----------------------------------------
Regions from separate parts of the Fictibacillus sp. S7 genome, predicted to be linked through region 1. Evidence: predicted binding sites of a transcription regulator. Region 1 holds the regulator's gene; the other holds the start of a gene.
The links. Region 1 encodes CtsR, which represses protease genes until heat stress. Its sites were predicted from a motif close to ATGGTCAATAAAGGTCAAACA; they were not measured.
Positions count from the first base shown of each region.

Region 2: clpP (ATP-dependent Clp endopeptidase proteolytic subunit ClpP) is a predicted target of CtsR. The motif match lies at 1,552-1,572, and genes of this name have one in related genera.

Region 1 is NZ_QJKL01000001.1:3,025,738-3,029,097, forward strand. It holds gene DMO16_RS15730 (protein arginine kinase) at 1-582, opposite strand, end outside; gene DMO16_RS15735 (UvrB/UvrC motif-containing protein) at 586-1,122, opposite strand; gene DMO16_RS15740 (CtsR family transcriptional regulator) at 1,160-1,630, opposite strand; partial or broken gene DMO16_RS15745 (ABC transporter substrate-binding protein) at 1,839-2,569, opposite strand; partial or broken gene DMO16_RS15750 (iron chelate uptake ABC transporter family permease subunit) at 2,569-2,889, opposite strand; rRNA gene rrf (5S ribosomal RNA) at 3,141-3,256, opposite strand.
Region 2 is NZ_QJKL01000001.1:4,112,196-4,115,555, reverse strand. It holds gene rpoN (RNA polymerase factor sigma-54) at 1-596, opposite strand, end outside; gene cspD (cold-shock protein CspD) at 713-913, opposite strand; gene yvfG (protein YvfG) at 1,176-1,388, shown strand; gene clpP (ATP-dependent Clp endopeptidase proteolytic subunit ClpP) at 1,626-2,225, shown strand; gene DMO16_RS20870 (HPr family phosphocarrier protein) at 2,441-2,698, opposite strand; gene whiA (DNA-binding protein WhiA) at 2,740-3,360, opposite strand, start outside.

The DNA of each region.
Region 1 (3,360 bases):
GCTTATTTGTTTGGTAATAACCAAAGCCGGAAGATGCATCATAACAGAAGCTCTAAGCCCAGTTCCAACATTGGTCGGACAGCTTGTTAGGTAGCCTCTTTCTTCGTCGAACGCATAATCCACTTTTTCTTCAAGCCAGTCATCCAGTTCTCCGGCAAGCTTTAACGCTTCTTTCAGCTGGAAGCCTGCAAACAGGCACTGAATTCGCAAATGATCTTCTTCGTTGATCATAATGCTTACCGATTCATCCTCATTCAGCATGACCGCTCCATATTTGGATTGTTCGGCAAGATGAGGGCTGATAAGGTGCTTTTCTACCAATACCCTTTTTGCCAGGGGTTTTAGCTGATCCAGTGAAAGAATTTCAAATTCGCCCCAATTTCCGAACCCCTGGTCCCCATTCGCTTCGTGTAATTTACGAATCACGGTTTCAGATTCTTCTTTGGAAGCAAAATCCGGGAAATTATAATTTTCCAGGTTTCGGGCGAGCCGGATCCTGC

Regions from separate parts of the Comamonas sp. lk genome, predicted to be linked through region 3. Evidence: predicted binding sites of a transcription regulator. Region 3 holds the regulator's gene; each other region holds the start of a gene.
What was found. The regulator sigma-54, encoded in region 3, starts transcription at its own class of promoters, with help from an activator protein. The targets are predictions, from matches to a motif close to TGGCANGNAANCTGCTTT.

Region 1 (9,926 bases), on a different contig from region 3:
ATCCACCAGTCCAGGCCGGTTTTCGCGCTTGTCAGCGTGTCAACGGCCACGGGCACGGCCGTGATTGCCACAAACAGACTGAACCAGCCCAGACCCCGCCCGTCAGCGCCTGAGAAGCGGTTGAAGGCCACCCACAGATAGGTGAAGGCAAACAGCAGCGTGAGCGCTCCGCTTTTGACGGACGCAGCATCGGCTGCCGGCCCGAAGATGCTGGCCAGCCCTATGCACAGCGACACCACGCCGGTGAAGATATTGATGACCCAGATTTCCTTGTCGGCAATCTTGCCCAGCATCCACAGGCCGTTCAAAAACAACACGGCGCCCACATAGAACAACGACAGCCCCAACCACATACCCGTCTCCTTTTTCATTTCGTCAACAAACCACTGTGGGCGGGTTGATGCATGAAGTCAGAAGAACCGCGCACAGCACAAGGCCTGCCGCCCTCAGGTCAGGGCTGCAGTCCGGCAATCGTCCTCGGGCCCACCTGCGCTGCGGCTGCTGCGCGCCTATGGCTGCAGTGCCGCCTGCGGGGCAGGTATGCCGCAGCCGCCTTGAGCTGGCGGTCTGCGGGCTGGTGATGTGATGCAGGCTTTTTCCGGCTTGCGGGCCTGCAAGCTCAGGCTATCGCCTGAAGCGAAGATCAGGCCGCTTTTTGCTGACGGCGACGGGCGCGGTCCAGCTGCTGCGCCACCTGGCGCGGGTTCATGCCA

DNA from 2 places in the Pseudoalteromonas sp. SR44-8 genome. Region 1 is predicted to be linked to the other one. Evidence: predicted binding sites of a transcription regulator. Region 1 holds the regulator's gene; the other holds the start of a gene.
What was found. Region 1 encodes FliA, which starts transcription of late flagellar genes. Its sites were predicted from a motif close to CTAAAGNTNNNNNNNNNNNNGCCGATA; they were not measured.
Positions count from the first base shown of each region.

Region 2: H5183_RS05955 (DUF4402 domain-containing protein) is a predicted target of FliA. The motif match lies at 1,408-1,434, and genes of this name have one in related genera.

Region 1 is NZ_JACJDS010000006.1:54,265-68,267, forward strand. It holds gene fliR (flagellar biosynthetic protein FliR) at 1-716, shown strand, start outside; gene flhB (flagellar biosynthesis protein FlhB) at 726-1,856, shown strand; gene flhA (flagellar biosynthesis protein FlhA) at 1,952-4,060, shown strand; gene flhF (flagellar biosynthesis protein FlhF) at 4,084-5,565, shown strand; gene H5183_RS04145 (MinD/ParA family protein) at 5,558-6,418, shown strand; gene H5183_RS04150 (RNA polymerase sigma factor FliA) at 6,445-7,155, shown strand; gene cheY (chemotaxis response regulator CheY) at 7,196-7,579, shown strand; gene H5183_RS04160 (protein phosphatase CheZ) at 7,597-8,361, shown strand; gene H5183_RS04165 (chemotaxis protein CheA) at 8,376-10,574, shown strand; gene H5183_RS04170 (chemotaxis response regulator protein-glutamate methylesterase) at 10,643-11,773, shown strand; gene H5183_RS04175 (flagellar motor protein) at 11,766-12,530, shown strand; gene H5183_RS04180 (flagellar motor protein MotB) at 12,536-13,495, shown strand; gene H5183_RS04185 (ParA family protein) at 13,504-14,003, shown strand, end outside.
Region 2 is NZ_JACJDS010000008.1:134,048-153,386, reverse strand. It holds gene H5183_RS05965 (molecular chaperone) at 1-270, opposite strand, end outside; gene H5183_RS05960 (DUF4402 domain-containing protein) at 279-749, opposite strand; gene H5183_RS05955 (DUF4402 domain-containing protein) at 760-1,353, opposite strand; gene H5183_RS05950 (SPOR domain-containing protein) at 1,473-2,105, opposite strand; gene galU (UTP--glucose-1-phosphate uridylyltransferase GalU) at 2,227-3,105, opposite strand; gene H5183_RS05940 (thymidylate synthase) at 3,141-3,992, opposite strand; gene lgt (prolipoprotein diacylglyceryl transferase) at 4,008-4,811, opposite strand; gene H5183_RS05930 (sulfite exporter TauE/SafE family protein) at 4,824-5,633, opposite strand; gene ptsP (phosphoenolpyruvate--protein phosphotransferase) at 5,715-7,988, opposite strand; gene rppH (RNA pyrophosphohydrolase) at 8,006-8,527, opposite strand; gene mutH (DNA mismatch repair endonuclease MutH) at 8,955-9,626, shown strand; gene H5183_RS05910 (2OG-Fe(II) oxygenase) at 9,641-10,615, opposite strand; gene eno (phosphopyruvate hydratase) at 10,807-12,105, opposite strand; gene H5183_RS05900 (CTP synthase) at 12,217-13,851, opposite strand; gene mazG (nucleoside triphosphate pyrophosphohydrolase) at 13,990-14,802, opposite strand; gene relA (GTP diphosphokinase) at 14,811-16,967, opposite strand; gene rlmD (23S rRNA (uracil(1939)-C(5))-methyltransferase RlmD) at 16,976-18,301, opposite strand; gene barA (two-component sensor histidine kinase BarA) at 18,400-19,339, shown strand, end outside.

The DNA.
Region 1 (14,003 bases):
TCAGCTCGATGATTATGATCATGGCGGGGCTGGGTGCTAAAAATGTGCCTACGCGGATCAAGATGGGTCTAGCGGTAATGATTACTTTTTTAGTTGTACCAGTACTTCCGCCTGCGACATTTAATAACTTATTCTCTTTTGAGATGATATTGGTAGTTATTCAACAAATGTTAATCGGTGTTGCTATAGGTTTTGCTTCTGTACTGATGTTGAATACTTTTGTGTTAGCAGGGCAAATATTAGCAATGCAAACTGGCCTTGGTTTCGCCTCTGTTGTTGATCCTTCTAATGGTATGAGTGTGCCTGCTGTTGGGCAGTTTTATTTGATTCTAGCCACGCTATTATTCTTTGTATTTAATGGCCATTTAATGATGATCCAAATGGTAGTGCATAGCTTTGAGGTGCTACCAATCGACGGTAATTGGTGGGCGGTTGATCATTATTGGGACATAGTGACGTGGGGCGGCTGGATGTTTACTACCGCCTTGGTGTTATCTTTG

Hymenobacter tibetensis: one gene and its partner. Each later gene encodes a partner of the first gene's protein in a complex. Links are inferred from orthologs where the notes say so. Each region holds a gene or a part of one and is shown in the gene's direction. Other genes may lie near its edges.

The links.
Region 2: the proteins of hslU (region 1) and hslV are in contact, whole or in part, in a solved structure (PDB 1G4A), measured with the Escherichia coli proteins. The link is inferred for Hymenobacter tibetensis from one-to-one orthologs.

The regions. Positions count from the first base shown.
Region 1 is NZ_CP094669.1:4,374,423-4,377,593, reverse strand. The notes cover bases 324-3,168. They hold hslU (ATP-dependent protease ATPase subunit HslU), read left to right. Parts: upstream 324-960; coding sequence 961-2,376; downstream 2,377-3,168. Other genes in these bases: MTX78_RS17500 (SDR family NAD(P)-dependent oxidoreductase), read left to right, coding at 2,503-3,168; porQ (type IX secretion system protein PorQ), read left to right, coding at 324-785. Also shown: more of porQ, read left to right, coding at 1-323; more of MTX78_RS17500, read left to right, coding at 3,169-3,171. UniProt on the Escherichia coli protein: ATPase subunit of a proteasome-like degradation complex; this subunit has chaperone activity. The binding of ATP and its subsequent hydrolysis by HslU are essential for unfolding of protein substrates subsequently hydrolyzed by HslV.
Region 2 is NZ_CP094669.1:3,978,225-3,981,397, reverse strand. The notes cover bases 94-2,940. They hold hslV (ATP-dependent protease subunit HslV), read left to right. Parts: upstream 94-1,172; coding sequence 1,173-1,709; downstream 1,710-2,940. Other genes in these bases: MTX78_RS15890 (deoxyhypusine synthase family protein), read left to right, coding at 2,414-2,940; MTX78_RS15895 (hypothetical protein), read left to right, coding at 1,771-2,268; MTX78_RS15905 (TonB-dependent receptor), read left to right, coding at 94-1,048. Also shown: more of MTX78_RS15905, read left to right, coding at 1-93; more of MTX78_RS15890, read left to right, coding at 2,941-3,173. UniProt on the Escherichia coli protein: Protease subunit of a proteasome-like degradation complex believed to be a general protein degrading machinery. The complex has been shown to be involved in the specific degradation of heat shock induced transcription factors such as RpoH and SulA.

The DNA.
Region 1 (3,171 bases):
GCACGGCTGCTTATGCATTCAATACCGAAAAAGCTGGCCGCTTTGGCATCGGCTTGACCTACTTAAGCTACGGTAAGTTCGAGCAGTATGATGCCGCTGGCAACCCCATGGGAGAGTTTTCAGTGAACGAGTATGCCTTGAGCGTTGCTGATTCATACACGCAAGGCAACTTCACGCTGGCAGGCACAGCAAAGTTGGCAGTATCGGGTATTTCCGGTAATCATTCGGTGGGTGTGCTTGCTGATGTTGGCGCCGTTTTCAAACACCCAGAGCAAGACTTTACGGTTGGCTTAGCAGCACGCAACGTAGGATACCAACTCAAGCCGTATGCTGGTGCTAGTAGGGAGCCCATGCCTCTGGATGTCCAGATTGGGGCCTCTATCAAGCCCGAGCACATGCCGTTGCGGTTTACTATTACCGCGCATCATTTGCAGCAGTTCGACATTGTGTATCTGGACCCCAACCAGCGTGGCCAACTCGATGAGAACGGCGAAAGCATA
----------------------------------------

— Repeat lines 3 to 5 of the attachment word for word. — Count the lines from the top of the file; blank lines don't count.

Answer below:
Positions count from the first base shown of each region.

Region 2: clpP (ATP-dependent Clp endopeptidase proteolytic subunit ClpP) is a predicted target of CtsR. The motif match lies at 1,552-1,572, and genes of this name have one in related genera.

Region 1 is NZ_QJKL01000001.1:3,025,738-3,029,097, forward strand. It holds gene DMO16_RS15730 (protein arginine kinase) at 1-582, opposite strand, end outside; gene DMO16_RS15735 (UvrB/UvrC motif-containing protein) at 586-1,122, opposite strand; gene DMO16_RS15740 (CtsR family transcriptional regulator) at 1,160-1,630, opposite strand; partial or broken gene DMO16_RS15745 (ABC transporter substrate-binding protein) at 1,839-2,569, opposite strand; partial or broken gene DMO16_RS15750 (iron chelate uptake ABC transporter family permease subunit) at 2,569-2,889, opposite strand; rRNA gene rrf (5S ribosomal RNA) at 3,141-3,256, opposite strand.